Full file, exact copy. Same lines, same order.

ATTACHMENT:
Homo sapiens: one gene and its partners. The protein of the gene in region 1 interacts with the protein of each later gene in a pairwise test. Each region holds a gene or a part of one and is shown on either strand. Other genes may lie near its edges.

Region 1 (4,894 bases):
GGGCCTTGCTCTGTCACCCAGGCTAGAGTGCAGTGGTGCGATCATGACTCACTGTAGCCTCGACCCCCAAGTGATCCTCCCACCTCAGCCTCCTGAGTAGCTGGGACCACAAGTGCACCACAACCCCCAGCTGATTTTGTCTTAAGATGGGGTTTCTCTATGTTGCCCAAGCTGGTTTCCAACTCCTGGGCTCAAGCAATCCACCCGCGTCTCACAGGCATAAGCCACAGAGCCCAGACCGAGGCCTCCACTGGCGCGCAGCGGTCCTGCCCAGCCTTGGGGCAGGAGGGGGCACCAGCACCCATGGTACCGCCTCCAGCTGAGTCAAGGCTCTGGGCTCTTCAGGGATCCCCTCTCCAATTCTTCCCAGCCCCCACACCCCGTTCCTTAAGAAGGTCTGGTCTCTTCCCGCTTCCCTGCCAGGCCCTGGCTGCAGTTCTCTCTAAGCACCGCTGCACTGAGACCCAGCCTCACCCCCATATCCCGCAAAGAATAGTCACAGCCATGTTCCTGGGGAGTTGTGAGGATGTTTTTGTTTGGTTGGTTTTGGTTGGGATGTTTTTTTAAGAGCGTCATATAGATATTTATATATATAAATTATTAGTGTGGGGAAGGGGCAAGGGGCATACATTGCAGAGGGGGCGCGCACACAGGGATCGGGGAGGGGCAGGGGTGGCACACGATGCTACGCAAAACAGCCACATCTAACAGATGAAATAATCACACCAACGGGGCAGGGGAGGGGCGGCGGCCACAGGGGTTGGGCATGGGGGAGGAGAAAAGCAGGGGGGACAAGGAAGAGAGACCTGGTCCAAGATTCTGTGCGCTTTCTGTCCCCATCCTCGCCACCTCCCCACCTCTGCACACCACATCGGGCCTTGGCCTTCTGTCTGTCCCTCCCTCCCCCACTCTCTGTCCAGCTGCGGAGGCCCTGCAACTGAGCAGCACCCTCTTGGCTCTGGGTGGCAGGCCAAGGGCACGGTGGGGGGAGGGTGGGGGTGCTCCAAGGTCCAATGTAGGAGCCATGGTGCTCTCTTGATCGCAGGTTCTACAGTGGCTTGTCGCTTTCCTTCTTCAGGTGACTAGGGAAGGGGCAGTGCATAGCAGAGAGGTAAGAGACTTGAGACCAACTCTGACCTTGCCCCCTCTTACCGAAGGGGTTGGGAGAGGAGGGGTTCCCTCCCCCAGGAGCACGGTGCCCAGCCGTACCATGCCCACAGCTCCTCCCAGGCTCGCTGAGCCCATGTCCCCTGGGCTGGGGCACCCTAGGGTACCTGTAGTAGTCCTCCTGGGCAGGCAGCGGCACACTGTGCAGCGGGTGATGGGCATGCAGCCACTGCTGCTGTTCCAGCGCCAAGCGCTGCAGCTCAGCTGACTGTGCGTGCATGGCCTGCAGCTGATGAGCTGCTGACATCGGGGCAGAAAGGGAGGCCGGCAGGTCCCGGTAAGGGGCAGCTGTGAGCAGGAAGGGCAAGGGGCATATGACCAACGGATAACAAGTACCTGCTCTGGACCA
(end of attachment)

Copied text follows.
Homo sapiens: one gene and its partners. The protein of the gene in region 1 interacts with the protein of each later gene in a pairwise test. Each region holds a gene or a part of one and is shown on either strand. Other genes may lie near its edges.

Region 1 (4,894 bases):
GGGCCTTGCTCTGTCACCCAGGCTAGAGTGCAGTGGTGCGATCATGACTCACTGTAGCCTCGACCCCCAAGTGATCCTCCCACCTCAGCCTCCTGAGTAGCTGGGACCACAAGTGCACCACAACCCCCAGCTGATTTTGTCTTAAGATGGGGTTTCTCTATGTTGCCCAAGCTGGTTTCCAACTCCTGGGCTCAAGCAATCCACCCGCGTCTCACAGGCATAAGCCACAGAGCCCAGACCGAGGCCTCCACTGGCGCGCAGCGGTCCTGCCCAGCCTTGGGGCAGGAGGGGGCACCAGCACCCATGGTACCGCCTCCAGCTGAGTCAAGGCTCTGGGCTCTTCAGGGATCCCCTCTCCAATTCTTCCCAGCCCCCACACCCCGTTCCTTAAGAAGGTCTGGTCTCTTCCCGCTTCCCTGCCAGGCCCTGGCTGCAGTTCTCTCTAAGCACCGCTGCACTGAGACCCAGCCTCACCCCCATATCCCGCAAAGAATAGTCACAGCCATGTTCCTGGGGAGTTGTGAGGATGTTTTTGTTTGGTTGGTTTTGGTTGGGATGTTTTTTTAAGAGCGTCATATAGATATTTATATATATAAATTATTAGTGTGGGGAAGGGGCAAGGGGCATACATTGCAGAGGGGGCGCGCACACAGGGATCGGGGAGGGGCAGGGGTGGCACACGATGCTACGCAAAACAGCCACATCTAACAGATGAAATAATCACACCAACGGGGCAGGGGAGGGGCGGCGGCCACAGGGGTTGGGCATGGGGGAGGAGAAAAGCAGGGGGGACAAGGAAGAGAGACCTGGTCCAAGATTCTGTGCGCTTTCTGTCCCCATCCTCGCCACCTCCCCACCTCTGCACACCACATCGGGCCTTGGCCTTCTGTCTGTCCCTCCCTCCCCCACTCTCTGTCCAGCTGCGGAGGCCCTGCAACTGAGCAGCACCCTCTTGGCTCTGGGTGGCAGGCCAAGGGCACGGTGGGGGGAGGGTGGGGGTGCTCCAAGGTCCAATGTAGGAGCCATGGTGCTCTCTTGATCGCAGGTTCTACAGTGGCTTGTCGCTTTCCTTCTTCAGGTGACTAGGGAAGGGGCAGTGCATAGCAGAGAGGTAAGAGACTTGAGACCAACTCTGACCTTGCCCCCTCTTACCGAAGGGGTTGGGAGAGGAGGGGTTCCCTCCCCCAGGAGCACGGTGCCCAGCCGTACCATGCCCACAGCTCCTCCCAGGCTCGCTGAGCCCATGTCCCCTGGGCTGGGGCACCCTAGGGTACCTGTAGTAGTCCTCCTGGGCAGGCAGCGGCACACTGTGCAGCGGGTGATGGGCATGCAGCCACTGCTGCTGTTCCAGCGCCAAGCGCTGCAGCTCAGCTGACTGTGCGTGCATGGCCTGCAGCTGATGAGCTGCTGACATCGGGGCAGAAAGGGAGGCCGGCAGGTCCCGGTAAGGGGCAGCTGTGAGCAGGAAGGGCAAGGGGCATATGACCAACGGATAACAAGTACCTGCTCTGGACCA